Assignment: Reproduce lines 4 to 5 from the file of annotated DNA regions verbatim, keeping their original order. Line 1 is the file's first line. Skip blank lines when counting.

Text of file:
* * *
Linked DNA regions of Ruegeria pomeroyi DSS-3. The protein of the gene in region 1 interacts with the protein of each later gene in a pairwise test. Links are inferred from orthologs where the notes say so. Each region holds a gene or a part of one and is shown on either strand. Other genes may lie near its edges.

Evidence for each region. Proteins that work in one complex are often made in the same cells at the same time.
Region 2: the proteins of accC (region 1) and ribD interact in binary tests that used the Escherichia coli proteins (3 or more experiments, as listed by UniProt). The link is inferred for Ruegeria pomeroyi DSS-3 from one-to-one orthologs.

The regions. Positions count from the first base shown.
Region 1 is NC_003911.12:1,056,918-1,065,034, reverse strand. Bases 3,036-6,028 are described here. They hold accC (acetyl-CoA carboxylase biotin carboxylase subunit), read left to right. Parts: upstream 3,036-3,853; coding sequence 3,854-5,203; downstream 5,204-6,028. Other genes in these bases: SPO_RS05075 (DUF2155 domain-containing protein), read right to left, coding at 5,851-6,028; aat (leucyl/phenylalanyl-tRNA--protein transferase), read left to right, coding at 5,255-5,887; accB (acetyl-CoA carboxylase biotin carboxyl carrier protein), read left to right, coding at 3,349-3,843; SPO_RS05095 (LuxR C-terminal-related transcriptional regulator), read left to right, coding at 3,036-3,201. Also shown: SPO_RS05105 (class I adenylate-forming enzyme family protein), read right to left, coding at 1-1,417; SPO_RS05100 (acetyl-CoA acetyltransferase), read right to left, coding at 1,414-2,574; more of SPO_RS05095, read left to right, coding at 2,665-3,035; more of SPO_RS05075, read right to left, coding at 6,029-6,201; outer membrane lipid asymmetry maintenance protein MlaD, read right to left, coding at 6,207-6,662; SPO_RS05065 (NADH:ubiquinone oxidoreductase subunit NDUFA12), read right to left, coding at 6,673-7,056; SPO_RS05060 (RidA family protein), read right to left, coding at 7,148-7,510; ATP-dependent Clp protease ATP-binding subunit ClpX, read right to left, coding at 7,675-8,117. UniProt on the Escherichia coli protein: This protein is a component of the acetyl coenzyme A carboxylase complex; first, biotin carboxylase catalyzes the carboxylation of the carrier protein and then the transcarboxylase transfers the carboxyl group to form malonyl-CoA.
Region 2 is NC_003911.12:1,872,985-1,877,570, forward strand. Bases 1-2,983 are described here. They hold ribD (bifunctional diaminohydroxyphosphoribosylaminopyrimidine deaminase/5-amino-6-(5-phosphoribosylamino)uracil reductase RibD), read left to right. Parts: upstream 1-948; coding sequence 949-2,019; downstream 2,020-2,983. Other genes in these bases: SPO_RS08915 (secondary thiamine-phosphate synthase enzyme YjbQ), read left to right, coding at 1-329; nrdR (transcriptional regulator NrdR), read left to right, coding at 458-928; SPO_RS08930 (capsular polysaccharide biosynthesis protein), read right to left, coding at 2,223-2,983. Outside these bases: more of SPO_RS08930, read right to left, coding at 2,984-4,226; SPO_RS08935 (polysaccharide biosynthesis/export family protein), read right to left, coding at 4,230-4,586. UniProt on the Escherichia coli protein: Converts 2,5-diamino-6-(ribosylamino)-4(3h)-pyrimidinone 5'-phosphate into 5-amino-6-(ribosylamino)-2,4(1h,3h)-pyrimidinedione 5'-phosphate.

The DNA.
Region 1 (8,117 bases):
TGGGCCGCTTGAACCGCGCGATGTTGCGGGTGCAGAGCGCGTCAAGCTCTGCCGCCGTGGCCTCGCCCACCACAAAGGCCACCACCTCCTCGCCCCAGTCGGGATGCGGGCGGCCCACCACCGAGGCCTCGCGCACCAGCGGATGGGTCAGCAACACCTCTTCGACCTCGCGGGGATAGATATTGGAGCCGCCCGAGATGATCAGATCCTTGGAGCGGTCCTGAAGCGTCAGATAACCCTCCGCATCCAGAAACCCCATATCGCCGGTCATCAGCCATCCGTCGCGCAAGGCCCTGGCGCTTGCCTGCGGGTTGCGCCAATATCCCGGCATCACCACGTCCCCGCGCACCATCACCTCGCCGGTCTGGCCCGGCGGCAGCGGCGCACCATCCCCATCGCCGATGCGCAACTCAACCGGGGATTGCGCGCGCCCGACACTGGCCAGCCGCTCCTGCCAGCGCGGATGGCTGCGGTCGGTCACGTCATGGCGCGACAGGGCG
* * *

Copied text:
The regions. Positions count from the first base shown.
Region 1 is NC_003911.12:1,056,918-1,065,034, reverse strand. Bases 3,036-6,028 are described here. They hold accC (acetyl-CoA carboxylase biotin carboxylase subunit), read left to right. Parts: upstream 3,036-3,853; coding sequence 3,854-5,203; downstream 5,204-6,028. Other genes in these bases: SPO_RS05075 (DUF2155 domain-containing protein), read right to left, coding at 5,851-6,028; aat (leucyl/phenylalanyl-tRNA--protein transferase), read left to right, coding at 5,255-5,887; accB (acetyl-CoA carboxylase biotin carboxyl carrier protein), read left to right, coding at 3,349-3,843; SPO_RS05095 (LuxR C-terminal-related transcriptional regulator), read left to right, coding at 3,036-3,201. Also shown: SPO_RS05105 (class I adenylate-forming enzyme family protein), read right to left, coding at 1-1,417; SPO_RS05100 (acetyl-CoA acetyltransferase), read right to left, coding at 1,414-2,574; more of SPO_RS05095, read left to right, coding at 2,665-3,035; more of SPO_RS05075, read right to left, coding at 6,029-6,201; outer membrane lipid asymmetry maintenance protein MlaD, read right to left, coding at 6,207-6,662; SPO_RS05065 (NADH:ubiquinone oxidoreductase subunit NDUFA12), read right to left, coding at 6,673-7,056; SPO_RS05060 (RidA family protein), read right to left, coding at 7,148-7,510; ATP-dependent Clp protease ATP-binding subunit ClpX, read right to left, coding at 7,675-8,117. UniProt on the Escherichia coli protein: This protein is a component of the acetyl coenzyme A carboxylase complex; first, biotin carboxylase catalyzes the carboxylation of the carrier protein and then the transcarboxylase transfers the carboxyl group to form malonyl-CoA.